## Wednesday, May 8, 2013

### Assessing Assessors

An interesting piece in the Chronicle (via Rationally Speaking) on "Who's assessing the assessors' assessors?"

How do we know that outcomes assessment tests measure accurately something over and beyond the instructors grades?
We don't know that the outcomes-assessment tool reliably indicates student achievement. We can't merely assume without reason that it measures learning outcomes, and, by the same reasoning that justified outcomes assessment to start with, we need some other means of assessment to determine student success or failure. Once we use that new tool, then we can see how accurate outcomes assessment was. Let's call this new procedure outcomes-assessment assessment.
And onwards to infinite regress.

Interesting "practical" counterpoint in the comments (Manyul Im):
The article suffers from a mischaracterization of the motivation for assessment. It's not radical doubt about the role or effectiveness of grading as a measuring tool for learning outcomes that motivates assessment. It's just the desire to provide a second-level check on the effectiveness of such tools. That's a fair institutional structure to catch, prevent, correct, or improve ongoing systems of measurement. Think of it as an extra quality check mechanism. There's nothing epistemologically suspect about checking quality twice. And that doesn't lead us down some path of infinite quality checks. For example, I don't need a spellcheck for the spellcheck for the spellcheck, etc. I just need spellcheck sometimes.
Interesting conversation.

## Monday, May 6, 2013

1. The Mind of a Con Man: The unraveling of yet another web of lies.

2. Math with Bad Drawings: Blog with lots of whiteboard pictures (via FlowingData)

## Wednesday, May 1, 2013

### LLS: What technique should I use? (part 2)

I previously outlined three different numerical approaches to solve the least-squares problem $A' A x = A' b.$In this part, I am going to set up the problem, and outline the solution method/code. We will delay a detailed discussion of the susceptibility to round-off until the next part in this series.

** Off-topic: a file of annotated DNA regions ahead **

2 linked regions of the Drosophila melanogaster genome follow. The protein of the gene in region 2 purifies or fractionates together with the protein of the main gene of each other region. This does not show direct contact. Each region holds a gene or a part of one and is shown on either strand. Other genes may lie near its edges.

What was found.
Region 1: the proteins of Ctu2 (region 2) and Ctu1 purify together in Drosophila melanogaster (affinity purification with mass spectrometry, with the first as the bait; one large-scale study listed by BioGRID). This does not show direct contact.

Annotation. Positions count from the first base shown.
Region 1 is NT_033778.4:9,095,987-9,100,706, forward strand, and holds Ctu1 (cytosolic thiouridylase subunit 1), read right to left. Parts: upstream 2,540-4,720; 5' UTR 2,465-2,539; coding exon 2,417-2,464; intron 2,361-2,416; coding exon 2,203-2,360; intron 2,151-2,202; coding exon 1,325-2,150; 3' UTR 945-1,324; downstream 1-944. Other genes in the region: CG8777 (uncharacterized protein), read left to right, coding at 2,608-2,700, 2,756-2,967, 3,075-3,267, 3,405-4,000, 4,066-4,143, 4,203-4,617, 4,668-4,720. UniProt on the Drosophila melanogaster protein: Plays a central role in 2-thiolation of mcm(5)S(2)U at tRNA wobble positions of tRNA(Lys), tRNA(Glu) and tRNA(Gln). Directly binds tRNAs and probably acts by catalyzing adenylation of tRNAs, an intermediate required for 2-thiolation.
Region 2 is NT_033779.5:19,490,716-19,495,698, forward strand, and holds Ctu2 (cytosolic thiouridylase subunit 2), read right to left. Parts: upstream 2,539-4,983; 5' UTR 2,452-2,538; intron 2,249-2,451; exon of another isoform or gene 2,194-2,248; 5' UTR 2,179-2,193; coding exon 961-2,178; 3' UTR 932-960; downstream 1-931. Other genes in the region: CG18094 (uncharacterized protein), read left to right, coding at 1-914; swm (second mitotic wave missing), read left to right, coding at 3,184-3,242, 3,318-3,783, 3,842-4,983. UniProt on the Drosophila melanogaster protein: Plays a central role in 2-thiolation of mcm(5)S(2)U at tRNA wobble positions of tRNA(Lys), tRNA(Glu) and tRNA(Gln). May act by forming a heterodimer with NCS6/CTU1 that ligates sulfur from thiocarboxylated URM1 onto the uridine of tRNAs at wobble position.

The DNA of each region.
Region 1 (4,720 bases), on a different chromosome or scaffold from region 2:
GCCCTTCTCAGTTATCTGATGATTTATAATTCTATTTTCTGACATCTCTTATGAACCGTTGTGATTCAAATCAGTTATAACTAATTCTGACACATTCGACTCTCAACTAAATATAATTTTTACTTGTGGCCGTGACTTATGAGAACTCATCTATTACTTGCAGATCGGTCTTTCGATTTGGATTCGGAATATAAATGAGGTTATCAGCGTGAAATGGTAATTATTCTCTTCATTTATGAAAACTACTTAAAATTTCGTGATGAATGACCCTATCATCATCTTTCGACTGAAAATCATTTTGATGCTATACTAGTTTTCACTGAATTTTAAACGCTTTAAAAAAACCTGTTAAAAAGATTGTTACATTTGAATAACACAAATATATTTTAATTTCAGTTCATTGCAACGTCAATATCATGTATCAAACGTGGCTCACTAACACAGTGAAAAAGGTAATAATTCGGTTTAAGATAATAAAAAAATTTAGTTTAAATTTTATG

I am going to choose the matrix A to be a 21 (m) by 4 (n) Vandermonde matrix,
$A=\begin{bmatrix} 1 & p_1 & p_1^2 & \dots & p_1^3\\ 1 & p_2 & p_2^2 & \dots & p_2^3\\ \vdots & \vdots & \vdots & \ddots &\vdots \\ 1 & p_{21} & p_{21}^2 & \dots & p_{21}^3 \end{bmatrix},$where $p_i = 0.05 (i-1)$ are evenly spaced grid-points between 0 and 1. This is a discrete polynomial approximation or regression problem, although what it is, does not really matter in this case study.

To keep things under control, I am going to make up the vector $b$ by assuming for a brief moment that $x$ is a vector of all ones, and add some white noise. In Octave, I do all this via:

A     = vander(0:0.05:1,4);
[m,n] = size(A);
b     = A * ones(n,1) + 0.01 * randn(m,1);

Once I have a noisy $b$, I am going to pretend I don't know what $x$ I used, and try to regress it again using the normal equations. Again, in Octave this can be done directly with the backslash operator:

x_true = A\b

x_true =

0.92492
1.12503
0.94494
1.00460

It turns out that if I solve the problem in double precision, then all the methods yield the same (correct) answer, since the condition number of A (approx. 110) is not terribly bad.

Remember round-off is purely a manifestation of finite precision, and one can always delay its onset by increasing the precision or word size.

But this hides the underlying disease, which can be fatal if the matrix is poorly conditioned.

Instead of making the matrix A progressively pathological, I will take the other tack - I will limit the number of significant digits with which we operate.

To see the suceptibility of the solution method on round off, we need some way of controlling the precision with which numbers are represented. This routine (roundsd) from Matlab File Exchange allows us to do just that. We can specify number of significant digits with which to represent any number, vector or matrix.

Thus, if I set the number of significant digits to a very high 16 (nearly double precision), and carry out direct solution, QR, or SVD, I get the same answer:

nsig = 16;
A    = roundsd(A,nsig);
b    = roundsd(b,nsig);

1. Direct solution via normal equations:

L    = chol(A'*A,'lower');
L    = roundsd(L,nsig);
x_ne = (L*L')\(A'*b)

x_ne =

0.92492
1.12503
0.94494
1.00460

2. QR Decomposition: This also gives the same answer (x_qr = x_ne).

[Q R] = qr(A);
Q     = roundsd(Q,nsig);
R     = roundsd(R,nsig);
x_qr  = R\(Q'*b)

x_qr =

0.92492
1.12503
0.94494
1.00460

3. SVD: This also gives the same answer (x_svd = x_ne). I have tried to save some multiplications by using only the non-zero singular values.

[U S V] = svd(A);

U = roundsd(U,nsig);
S = roundsd(S,nsig);
V = roundsd(V,nsig);
r = rank(A);

V = V(:,1:r);
S = S(1:r,1:r);
U = U(:,1:r);

x_svd = (S*V')\(U'*b)

x_svd =

0.92492
1.12503
0.94494
1.00460

In the next part, let us analyze the susceptibility to round-off.